Suppose that on a probability space $(\Omega,\mathcal{F},\mathbb{P})$, a sequence of random variables ${X}_n$ converges to $0$ almost surely. Fix $\epsilon >0$. By definition of almost sure convergence, we know that there exists a set $\Omega_0 \subseteq \Omega$, such that (i) $\mathbb{P}(\Omega_0)=1$, and (ii) for each $\omega\in\Omega_0$, there exists $N(\omega,\epsilon)$ s.t. $\forall n \geq N(\omega,\epsilon), |X_n(\omega)| \leq \epsilon.$ My question is when can we conclude anything about the uniformity of $N(\omega,\epsilon)$, i.e., under what conditions can we obtain an $N(\epsilon)$ that is $\omega$-independent?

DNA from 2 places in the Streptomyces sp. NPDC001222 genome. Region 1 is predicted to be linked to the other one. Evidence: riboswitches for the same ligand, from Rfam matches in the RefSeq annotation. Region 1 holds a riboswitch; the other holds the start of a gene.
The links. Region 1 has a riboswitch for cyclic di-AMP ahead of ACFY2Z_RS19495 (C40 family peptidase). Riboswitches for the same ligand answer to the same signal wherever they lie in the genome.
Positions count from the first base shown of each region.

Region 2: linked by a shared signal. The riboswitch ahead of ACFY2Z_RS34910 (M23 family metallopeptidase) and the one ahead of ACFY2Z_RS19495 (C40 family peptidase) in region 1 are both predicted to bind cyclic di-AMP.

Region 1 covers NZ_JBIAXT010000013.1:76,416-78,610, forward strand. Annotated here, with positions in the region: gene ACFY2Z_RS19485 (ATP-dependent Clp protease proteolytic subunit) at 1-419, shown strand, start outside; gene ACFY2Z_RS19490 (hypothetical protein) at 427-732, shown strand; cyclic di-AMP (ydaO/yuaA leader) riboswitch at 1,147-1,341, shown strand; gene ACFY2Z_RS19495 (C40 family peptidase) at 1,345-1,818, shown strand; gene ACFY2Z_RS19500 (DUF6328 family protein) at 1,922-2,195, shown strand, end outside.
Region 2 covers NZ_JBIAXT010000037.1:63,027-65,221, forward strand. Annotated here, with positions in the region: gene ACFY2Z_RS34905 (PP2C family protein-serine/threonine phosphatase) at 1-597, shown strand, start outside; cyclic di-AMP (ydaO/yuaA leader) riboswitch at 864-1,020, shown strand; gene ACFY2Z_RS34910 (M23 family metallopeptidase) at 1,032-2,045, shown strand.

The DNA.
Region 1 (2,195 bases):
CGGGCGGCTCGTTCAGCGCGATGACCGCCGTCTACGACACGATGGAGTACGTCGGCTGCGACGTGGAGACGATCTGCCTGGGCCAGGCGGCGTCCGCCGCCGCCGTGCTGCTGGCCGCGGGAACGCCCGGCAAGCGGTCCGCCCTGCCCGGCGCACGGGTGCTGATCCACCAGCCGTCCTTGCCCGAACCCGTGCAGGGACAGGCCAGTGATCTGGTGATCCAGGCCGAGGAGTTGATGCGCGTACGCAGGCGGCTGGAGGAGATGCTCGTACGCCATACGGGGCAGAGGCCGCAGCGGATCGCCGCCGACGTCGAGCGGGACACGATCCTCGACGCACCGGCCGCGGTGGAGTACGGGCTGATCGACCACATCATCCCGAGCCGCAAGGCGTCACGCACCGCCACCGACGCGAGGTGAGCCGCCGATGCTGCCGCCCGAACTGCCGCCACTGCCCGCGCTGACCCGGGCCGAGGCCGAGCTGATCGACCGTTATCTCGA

Egorov's theorem tells us that such an assertion regarding uniform convergence can be made for a set that has measure arbitrarily close to 1. I was wondering if there are additional conditions under which we can claim such an assertion for a set of measure 1.


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